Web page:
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Foreign Affairs

Israel-Hamas War: War Crimes Laws Unveiled

The Israel-Hamas war conflict raises questions about war crimes laws. The Geneva Conventions, ICC, and international humanitarian law apply, with concerns about potential violations by both sides.

Navigating the Complex Legal Landscape in the Israel-Hamas  War Conflict – Geneva Conventions, ICC, and More

 

The Israel-Hamas conflict, which erupted due to a weekend assault by the militant group Hamas, has led to a considerable and mounting death toll on both sides. This war is entangled within a complex international system of justice that has developed since the end of World War II.

What Laws Govern the Conflict?

The internationally accepted rules of armed conflict originate from the 1949 Geneva Conventions, ratified by all United Nations member states and supplemented by decisions made at international war crimes tribunals. These conventions encompass a set of treaties collectively known as the “Law of Armed Conflict” or “International Humanitarian Law.” It applies to government forces as well as organized armed groups, including Hamas militants.

If allegations are made against Palestinian individuals for atrocities committed in Israel or against any alleged perpetrators of crimes in the occupied Palestinian territories, and they are not brought to justice within their respective countries, the International Criminal Court (ICC) in The Hague stands as the sole international legal entity capable of pressing charges. While domestic courts can apply universal jurisdiction in war crimes cases, this is limited in scope.

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The ICC’s Rome Statute, its foundational document, provides legal authority to investigate alleged crimes on the territory of its member states or committed by their nationals when domestic authorities are deemed “unwilling or unable” to do so. Recently, the ICC’s prosecutor confirmed that its mandate extends to potential crimes committed in the current Israel-Hamas conflict and that they are actively collecting information.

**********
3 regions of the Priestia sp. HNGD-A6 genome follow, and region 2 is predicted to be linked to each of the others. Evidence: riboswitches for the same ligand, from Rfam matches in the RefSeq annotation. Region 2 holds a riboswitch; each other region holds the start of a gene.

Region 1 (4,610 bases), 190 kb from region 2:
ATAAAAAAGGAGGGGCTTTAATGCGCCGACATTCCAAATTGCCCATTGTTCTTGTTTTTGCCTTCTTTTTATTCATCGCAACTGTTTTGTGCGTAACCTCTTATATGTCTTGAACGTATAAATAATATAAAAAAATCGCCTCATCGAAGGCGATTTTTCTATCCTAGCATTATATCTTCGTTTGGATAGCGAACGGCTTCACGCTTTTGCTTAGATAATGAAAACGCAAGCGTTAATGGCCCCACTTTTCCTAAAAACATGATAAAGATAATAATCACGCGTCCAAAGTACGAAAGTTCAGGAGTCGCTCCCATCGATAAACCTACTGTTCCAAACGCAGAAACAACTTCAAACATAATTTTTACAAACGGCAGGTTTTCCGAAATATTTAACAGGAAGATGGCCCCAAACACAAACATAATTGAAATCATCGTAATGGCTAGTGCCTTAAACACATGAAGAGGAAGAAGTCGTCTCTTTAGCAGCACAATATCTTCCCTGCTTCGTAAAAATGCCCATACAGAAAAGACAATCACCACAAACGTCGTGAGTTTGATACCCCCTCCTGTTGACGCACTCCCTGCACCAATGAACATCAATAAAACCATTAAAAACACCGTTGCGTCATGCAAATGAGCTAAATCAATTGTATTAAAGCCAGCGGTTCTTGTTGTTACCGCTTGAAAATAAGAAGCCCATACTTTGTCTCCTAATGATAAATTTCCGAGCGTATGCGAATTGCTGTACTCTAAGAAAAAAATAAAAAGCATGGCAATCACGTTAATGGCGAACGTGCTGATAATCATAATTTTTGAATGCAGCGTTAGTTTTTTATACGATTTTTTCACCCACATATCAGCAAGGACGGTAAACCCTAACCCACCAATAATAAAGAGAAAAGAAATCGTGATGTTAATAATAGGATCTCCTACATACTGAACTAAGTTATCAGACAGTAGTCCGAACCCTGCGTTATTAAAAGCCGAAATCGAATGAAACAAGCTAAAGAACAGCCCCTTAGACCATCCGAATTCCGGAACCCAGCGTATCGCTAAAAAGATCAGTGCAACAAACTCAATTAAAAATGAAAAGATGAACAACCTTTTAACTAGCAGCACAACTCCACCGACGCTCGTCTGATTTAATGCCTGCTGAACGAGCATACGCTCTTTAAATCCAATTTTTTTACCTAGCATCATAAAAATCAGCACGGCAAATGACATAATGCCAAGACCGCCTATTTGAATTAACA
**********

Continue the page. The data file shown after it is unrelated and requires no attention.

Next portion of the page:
The Role of the ICC

The International Criminal Court (ICC), established in The Hague in 2002, is the world’s permanent war crimes tribunal. It holds jurisdiction over war crimes, crimes against humanity, and genocide in its 123 member states or crimes committed by their nationals. However, major global powers like China, the United States, Russia, India, and Egypt are not members. The ICC recognizes Palestine as a member state, although Israel rejects the court’s jurisdiction and does not formally engage with it.

Despite having limited resources and budget, ICC prosecutors are already investigating 17 cases spanning various regions, including Ukraine, Afghanistan, Sudan, and Myanmar. The ICC has had an ongoing investigation into allegations of war crimes and crimes against humanity committed in the occupied Palestinian territories since 2021, but no arrest warrants have been issued.

In 2021, prosecutors asserted that there was a reasonable basis to believe that violations had been committed by all parties involved, including Israeli troops, Hamas militants, and other armed Palestinian groups.

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Violations of War Crimes Law

Human Rights Watch, based in New York, has cited several actions as possible war crimes in the current Israeli-Hamas conflict. These include the deliberate targeting of civilians, indiscriminate rocket attacks, and the taking of civilians as hostages by Palestinian armed groups, as well as Israeli counter-strikes in Gaza that resulted in the deaths of hundreds of Palestinians. These actions are explicitly prohibited under the Geneva Conventions.

The taking of hostages, murder, and torture are strictly banned under these conventions. Additionally, Israel’s response to the conflict could also be subjected to a war crimes investigation. Israeli Defense Minister Yoav Gallant faced criticism for announcing a tightened blockade to prevent the flow of food and fuel into the Gaza Strip, home to 2.3 million people. Furthermore, his vow to eradicate Hamas “off the face of the earth” has raised concerns about the possibility of an Israeli ground invasion to eliminate the Palestinian militant group.

Do the Geneva Conventions Apply?

The Geneva Conventions remain a cornerstone of international humanitarian law and apply to conflicts like the one between Israel and Hamas. The Conventions stipulate that attacks on military objectives must be proportional under international law, meaning they must not result in an excessive loss of civilian life or damage to civilian infrastructure compared to the direct military advantage expected.

Nick Kaufman, a British-born Israeli defence lawyer at the ICC, has pointed out the gruesome killings carried out by Hamas militants. These acts, including the deaths of hundreds of revellers at a dance rave and civilians in Kibbutz communities near the Gaza border, could become a focus of war crimes investigations.

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